Samsung is operating in one of the most competitive industries in the world where success of a firm is hinged on the superiority of the strategies it uses in the market. The electronic industry has become very competitive as many firms, especially those from China, have infiltrated the industry with cheap products.

According to Parker (2012, p. 38), the electronic industry has remained competitive in the world market, and the market environment has numerous challenges that makes it difficult for firms with inferior strategies to survive. Motorola Inc was once one of the leading firms in this industry, but it was forced out of the market because of its inability to adapt to the emerging technologies.

Nokia is currently surviving to remain competitive and it has since been replaced by Samsung as the top manufacturer of mobile phones. The success of Samsung can be directly attributed to its emphasis in using modern technologies in various stages of product delivery.

However, this success was not achieved overnight. It involved a vigorous process of working through various strategies available in the market to achieve specific objectives within changing market environment.

Supply chain was once one of the most challenging management tasks for Samsung. With its main manufacturing plant in South Korea, Samsung was finding it difficult to avail its products in the world market, especially the U.S. market that was considered very lucrative. Some of the main competitors of this firm were actually American firms with their production plants within the United States.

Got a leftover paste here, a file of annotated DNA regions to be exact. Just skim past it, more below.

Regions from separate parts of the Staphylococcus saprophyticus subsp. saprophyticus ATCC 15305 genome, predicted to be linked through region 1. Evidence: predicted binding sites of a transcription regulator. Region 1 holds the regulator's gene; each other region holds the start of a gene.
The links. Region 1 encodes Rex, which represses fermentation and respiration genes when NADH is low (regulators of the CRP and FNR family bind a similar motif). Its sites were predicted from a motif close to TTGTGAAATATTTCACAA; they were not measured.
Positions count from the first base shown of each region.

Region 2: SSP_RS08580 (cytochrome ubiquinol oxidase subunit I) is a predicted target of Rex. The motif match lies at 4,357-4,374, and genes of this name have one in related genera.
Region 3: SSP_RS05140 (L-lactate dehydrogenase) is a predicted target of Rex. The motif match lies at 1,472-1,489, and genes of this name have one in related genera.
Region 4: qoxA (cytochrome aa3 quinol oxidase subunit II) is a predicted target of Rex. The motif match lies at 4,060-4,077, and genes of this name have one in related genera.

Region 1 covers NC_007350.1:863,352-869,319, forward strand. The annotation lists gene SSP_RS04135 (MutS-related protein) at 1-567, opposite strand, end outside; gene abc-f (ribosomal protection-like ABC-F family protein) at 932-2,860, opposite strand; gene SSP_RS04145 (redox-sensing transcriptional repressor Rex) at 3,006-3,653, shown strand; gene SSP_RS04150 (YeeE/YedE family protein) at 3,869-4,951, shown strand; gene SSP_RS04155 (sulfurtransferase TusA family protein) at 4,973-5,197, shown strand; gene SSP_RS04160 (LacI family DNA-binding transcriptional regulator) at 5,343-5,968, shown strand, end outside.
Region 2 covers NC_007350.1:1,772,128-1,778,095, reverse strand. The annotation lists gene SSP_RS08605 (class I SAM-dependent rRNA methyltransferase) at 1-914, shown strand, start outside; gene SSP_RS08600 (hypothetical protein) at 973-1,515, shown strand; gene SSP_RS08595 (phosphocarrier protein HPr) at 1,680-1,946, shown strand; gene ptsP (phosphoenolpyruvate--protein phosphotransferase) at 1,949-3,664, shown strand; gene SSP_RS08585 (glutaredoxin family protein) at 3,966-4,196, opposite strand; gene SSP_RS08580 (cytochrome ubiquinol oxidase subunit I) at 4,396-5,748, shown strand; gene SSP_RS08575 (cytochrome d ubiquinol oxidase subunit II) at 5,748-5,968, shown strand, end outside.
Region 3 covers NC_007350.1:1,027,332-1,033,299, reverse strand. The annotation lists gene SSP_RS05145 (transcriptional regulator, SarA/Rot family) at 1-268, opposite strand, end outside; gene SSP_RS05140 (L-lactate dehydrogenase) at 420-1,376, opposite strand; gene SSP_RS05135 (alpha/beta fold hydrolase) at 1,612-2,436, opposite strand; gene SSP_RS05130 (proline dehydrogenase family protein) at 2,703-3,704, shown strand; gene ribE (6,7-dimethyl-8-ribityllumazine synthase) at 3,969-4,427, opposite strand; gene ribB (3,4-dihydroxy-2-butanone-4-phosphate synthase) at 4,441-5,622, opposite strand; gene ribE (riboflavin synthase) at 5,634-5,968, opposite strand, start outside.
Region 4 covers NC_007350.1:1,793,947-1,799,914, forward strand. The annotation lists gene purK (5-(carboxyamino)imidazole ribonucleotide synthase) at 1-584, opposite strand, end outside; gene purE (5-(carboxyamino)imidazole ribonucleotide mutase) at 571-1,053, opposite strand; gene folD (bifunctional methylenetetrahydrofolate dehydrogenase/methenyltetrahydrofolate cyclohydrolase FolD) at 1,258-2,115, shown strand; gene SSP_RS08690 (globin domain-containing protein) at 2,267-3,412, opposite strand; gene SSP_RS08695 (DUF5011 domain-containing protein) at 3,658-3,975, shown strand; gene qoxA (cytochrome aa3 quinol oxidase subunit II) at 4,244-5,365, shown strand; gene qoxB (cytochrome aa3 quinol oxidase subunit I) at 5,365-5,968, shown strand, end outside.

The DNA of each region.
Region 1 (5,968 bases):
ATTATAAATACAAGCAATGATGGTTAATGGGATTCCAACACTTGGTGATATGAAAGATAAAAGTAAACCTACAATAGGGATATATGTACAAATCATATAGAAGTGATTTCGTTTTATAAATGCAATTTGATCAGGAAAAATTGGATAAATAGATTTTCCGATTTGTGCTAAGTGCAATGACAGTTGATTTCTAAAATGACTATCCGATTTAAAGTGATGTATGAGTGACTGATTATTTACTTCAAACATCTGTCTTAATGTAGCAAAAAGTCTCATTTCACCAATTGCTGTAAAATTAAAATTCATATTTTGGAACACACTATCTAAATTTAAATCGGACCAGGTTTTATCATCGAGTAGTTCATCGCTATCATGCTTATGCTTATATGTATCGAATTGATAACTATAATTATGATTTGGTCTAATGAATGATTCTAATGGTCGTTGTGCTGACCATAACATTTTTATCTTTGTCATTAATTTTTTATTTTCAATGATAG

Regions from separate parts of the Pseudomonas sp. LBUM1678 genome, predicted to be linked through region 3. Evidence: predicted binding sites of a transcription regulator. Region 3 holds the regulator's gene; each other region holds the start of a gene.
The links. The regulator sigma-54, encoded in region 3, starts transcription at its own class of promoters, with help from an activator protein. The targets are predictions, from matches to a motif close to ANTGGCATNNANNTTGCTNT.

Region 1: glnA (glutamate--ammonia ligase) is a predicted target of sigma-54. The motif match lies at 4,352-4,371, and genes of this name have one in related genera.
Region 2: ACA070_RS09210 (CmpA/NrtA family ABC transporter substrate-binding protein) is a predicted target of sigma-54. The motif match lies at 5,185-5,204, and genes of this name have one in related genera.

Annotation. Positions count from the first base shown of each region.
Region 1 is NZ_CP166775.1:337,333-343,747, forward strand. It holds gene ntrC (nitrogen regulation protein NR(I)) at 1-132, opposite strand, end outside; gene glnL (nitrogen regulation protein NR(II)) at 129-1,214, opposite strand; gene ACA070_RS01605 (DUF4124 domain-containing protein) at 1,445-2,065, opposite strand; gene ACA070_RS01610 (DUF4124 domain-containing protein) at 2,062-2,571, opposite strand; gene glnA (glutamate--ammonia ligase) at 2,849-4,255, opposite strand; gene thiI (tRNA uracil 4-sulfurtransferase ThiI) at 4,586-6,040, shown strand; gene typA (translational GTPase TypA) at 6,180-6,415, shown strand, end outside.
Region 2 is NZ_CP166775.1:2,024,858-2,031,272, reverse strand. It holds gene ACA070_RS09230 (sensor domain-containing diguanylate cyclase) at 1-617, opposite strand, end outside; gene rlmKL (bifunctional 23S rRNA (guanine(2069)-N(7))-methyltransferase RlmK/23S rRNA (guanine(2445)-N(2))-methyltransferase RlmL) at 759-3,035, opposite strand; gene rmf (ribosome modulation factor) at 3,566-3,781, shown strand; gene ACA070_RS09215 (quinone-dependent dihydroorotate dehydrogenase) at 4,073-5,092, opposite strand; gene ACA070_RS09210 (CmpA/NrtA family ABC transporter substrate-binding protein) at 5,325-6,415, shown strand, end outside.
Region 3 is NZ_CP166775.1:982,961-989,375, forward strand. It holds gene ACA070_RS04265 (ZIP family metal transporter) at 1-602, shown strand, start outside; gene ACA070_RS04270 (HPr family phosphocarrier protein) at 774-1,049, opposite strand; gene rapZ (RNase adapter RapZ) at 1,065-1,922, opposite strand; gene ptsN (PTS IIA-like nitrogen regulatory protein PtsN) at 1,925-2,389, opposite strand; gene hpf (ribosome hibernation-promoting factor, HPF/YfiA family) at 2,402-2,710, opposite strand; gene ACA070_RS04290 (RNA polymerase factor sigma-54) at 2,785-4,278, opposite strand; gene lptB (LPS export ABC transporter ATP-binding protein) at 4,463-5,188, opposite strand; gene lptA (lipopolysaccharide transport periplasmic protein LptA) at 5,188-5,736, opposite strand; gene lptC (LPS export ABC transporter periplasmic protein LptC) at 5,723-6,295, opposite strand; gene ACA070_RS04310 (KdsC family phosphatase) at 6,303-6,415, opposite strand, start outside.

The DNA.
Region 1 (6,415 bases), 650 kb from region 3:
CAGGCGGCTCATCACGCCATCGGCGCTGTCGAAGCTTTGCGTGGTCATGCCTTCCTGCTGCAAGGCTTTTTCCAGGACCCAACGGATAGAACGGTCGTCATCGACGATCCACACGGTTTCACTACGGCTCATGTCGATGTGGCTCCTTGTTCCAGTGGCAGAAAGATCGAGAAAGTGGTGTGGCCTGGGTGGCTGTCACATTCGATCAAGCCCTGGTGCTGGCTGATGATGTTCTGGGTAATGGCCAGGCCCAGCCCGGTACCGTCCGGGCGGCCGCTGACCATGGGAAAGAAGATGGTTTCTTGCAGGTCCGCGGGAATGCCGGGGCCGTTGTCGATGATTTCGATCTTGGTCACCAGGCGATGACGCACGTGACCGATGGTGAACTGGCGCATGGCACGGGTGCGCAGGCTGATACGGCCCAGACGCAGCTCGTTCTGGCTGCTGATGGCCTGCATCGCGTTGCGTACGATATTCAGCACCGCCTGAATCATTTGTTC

This meant that they did not have to incur the cost transporting products to the market. This gave them a competitive advantage over Samsung which had to move its products miles away to the markets in this country and various other parts of the world. According to Winkler (2011, p. 81), customers prefer buying products that are always reliable in the market.

When a customer plans to purchase a Samsung television, camera, phone, or laptop, he or she would be pleased if he or she finds a variety of this brand to choose from in the stores. In case the brand is not in the store, such a customer would switch loyalty to competing brands in the market. This was one of the biggest challenges that this firm had to address in its supply chain management.

The supply chain and marketing units realized that one of the biggest weaknesses in their supply chain was poor communication system between the marketing unit and various departments, especially those who were in the field. Communication breakdown was a common phenomenon at the firm as the system went down when it was needed the most.

The firm spent a lot in purchasing the infrastructure for the serves and in hiring qualified personnel to ensure that the server was operating optimally. Despite this heavy investment in IT infrastructure, Samsung was not getting the results it expected. Communication between the firm and its agents in the world market remained disruptive and unpredictable.

In some cases where there were agencies, it forced some of the employees to make direct phone calls which were not only very expensive, but also lacked references that are always important when undertaking important business tasks. As the firm was growing, its servers were becoming weak, and this was affecting its supply chain.

To solve this problem, Samsung employed cloud computing business model in its supply chain management. In order to back-up its servers, this firm decided to introduce Hardware as a Service from CharTec Business Solutions as a way of solving the constant problem of constant server breakdown. CharTec was assigned the task of developing and administer hardware assets to help improve communication within the firm.